Lanvin

This Sunday is the Oscars, which as we all know is the be-all and end-all of red carpet dressing, and may explain the notable lack of Hollywood celebrities at Paris Fashion Week thus far: they’re all back in Hollywood, juicing in order to get their stomachs flat. Or, in fact – and here’s what I am thinking – there may be something else going on. Something that has to do with changing markets, and marketing. Read more

It’s all about football for men’s luxury brands. What else to make of the fact that Lanvin just became the first French brand to joined the ranks of Paul Smith (Manchester United), Armani (Chelsea, plus the English national football team, twice), Brooks Brothers (InterMilan), and Dolce & Gabbana (the Italian National team and Lionel Messi, the Argentinian football player they dressed for so long, they made a whole book about him), by becoming the “official tailor” to Arsenal, the UK football club immortalised by Nick Hornby in “Fever Pitch”?  Read more

Finally, some female executives at fashion brands. Yesterday Kering named Francesca Ballettini CEO of Yves Saint Laurent and then Lanvin announced Michèle Huiban was being promoted to CEO from the deputy general manager spot. This practically doubles the number of female CEOS in fashion. Ok, that’s an exaggeration. But it’s also a valid generalisation.
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Helen Hunt wearing an H&M gown on the red carpet at the Oscars on Sunday

On Wednesday H&M is having its first-ever Paris fashion show – in the Musée Rodin, the haute art ex-venue of Tom Ford’s Yves Saint Laurent and John Galliano’s Christian Dior. Coming on the back of Sunday’s Oscar moment, when best supporting actress nominee Helen Hunt wore H&M on the red carpet, it seems to indicate more upmarket ambitions for the brand. So, is this a sign of the times or a sign of the decline of western fashion civilisation? Maybe a bit of both.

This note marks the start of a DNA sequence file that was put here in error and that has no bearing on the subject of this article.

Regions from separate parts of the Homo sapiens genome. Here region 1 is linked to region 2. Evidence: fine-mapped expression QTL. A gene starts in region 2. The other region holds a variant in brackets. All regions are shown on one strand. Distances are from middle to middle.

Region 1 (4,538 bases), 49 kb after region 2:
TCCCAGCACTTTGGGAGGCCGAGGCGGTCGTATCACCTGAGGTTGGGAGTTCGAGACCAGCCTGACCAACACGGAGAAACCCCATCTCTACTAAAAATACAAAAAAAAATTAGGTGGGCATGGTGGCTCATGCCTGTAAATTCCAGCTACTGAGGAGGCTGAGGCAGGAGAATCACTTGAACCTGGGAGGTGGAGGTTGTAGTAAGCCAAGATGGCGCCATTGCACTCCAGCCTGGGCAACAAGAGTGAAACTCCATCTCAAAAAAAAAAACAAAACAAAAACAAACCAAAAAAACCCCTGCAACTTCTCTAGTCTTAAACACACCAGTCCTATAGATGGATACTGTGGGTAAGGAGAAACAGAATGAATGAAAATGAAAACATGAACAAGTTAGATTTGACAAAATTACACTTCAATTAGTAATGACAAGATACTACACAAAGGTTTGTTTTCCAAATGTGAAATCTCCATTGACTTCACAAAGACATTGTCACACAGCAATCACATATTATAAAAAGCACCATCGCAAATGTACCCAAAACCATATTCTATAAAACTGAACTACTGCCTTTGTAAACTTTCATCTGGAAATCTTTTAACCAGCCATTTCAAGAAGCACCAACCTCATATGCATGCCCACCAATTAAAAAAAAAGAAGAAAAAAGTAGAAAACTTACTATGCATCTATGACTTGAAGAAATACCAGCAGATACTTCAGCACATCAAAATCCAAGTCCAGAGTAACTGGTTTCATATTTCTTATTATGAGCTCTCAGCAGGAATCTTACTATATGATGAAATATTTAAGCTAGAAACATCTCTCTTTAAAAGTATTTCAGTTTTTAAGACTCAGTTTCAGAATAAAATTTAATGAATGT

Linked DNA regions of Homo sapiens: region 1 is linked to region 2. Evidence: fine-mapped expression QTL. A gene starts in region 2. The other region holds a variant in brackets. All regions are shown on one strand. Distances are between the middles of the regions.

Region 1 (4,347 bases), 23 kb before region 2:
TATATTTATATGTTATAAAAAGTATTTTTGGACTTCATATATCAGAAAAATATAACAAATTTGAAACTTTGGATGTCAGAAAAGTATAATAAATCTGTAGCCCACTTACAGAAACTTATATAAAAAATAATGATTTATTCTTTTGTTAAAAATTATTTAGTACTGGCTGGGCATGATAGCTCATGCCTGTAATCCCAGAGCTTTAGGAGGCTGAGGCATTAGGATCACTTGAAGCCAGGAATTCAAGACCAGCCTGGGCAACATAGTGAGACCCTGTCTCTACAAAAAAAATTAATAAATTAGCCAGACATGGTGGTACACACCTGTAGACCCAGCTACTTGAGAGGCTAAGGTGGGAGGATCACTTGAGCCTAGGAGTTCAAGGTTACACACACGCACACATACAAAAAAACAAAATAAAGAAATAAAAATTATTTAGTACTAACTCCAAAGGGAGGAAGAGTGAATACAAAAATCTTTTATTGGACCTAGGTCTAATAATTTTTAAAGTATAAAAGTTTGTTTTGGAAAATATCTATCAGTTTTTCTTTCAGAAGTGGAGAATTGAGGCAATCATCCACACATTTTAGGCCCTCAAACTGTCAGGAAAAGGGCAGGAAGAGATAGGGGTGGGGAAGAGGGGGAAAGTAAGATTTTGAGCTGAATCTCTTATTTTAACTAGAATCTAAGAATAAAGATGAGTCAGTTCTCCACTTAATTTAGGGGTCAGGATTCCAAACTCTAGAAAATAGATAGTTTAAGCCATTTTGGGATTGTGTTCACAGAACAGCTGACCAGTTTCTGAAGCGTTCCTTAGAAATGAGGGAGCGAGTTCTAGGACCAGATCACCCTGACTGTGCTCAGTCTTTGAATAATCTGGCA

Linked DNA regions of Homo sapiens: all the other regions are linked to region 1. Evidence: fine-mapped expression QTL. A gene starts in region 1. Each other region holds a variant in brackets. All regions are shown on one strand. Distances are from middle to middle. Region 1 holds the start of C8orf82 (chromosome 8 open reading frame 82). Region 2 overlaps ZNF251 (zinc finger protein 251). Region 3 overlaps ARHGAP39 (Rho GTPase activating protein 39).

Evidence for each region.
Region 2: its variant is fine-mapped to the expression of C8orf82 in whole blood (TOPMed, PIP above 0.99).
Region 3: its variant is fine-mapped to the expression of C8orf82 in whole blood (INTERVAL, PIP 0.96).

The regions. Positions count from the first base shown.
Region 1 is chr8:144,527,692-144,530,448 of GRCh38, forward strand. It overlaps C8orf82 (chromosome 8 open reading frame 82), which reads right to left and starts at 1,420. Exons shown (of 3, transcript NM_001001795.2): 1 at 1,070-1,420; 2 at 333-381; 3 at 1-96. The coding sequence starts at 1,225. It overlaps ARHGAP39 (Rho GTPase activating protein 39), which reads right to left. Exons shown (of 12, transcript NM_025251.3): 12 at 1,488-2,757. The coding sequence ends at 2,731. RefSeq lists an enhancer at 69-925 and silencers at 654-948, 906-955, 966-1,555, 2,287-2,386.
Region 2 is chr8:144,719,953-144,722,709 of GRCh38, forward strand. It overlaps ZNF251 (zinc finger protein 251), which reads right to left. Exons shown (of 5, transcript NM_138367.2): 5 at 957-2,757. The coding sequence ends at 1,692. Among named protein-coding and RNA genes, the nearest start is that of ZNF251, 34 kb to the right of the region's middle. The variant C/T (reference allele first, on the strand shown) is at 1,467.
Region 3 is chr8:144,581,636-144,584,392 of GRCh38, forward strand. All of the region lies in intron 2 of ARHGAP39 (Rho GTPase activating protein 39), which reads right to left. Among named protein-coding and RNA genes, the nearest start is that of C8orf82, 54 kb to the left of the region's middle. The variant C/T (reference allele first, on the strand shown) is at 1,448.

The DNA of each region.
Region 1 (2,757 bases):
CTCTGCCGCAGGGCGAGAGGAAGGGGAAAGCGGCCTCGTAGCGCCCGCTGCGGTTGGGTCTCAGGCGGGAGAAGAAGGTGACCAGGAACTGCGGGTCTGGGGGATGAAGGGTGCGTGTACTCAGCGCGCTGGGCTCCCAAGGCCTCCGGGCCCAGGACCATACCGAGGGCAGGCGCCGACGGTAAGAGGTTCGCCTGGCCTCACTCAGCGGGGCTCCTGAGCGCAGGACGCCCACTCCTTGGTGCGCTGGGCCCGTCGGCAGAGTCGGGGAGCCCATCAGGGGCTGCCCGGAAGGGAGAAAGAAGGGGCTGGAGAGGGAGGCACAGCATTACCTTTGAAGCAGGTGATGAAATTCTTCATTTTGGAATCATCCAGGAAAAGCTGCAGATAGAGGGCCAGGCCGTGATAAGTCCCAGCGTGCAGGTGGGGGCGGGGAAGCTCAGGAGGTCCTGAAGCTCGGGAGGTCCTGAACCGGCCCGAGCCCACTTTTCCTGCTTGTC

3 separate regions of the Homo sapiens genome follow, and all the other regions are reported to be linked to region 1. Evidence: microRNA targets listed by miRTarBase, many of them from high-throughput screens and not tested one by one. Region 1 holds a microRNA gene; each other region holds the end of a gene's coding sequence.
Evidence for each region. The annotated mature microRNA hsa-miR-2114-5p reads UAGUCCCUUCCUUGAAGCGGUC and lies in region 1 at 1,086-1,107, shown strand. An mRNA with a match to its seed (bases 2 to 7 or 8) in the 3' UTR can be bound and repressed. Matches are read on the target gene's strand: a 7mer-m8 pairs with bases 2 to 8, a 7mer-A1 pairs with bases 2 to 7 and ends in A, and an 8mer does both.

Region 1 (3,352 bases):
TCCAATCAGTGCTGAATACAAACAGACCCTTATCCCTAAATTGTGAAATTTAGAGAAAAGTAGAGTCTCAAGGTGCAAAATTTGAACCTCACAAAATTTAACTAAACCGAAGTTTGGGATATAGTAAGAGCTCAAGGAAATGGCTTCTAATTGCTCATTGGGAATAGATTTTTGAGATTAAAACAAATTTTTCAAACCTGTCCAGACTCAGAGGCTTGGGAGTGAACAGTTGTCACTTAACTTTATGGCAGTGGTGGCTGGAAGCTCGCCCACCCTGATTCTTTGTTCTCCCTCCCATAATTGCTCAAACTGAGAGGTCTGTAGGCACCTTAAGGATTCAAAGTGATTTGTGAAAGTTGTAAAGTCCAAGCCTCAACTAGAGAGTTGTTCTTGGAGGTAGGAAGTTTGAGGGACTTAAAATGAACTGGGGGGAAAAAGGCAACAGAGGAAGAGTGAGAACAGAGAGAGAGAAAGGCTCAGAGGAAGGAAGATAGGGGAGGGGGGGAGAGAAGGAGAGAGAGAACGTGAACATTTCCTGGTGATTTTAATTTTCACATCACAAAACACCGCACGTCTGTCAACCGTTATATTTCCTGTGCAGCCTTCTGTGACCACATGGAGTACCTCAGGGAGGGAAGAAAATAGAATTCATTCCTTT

(Note: it doesn’t seem to be the unveiling of the group’s new, higher-priced brand collection & Other Stories – it’s H&M itself. So it’s not a move to elevate a line to, say, the Martin Sitbon level.)

On one level, it sounds silly. The whole point of great high street brands such as H&M is that it so quickly, effectively and economically translates high-fashion trends for the rest of the world without the frills, hoo-ha and elitism associated with the whole show system, its seating ranks, invitations and exclusionary velvet ropes. It led the revolution to democratise style, and its consumers love it for it. Read more

Sorry – that title is a bit misleading. I am not suggesting Jochen Zeitz, the chief exec of PPR-owned sportswear brand Puma, is in favour of counterfeiting. Rather, I was struck by comments he made as reported today in the FT regarding the benefits of synthetic fabrics vs leather in ye olde sneakers, and how the former were significantly better for the environment than the latter. This is something you actually hear a lot from various environmentalists, and it seems to me most consumers would consider it surprising. They also might be surprised to learn that fashion, whether driven by eco concerns or just the lust for the new, is fast going in the same direction.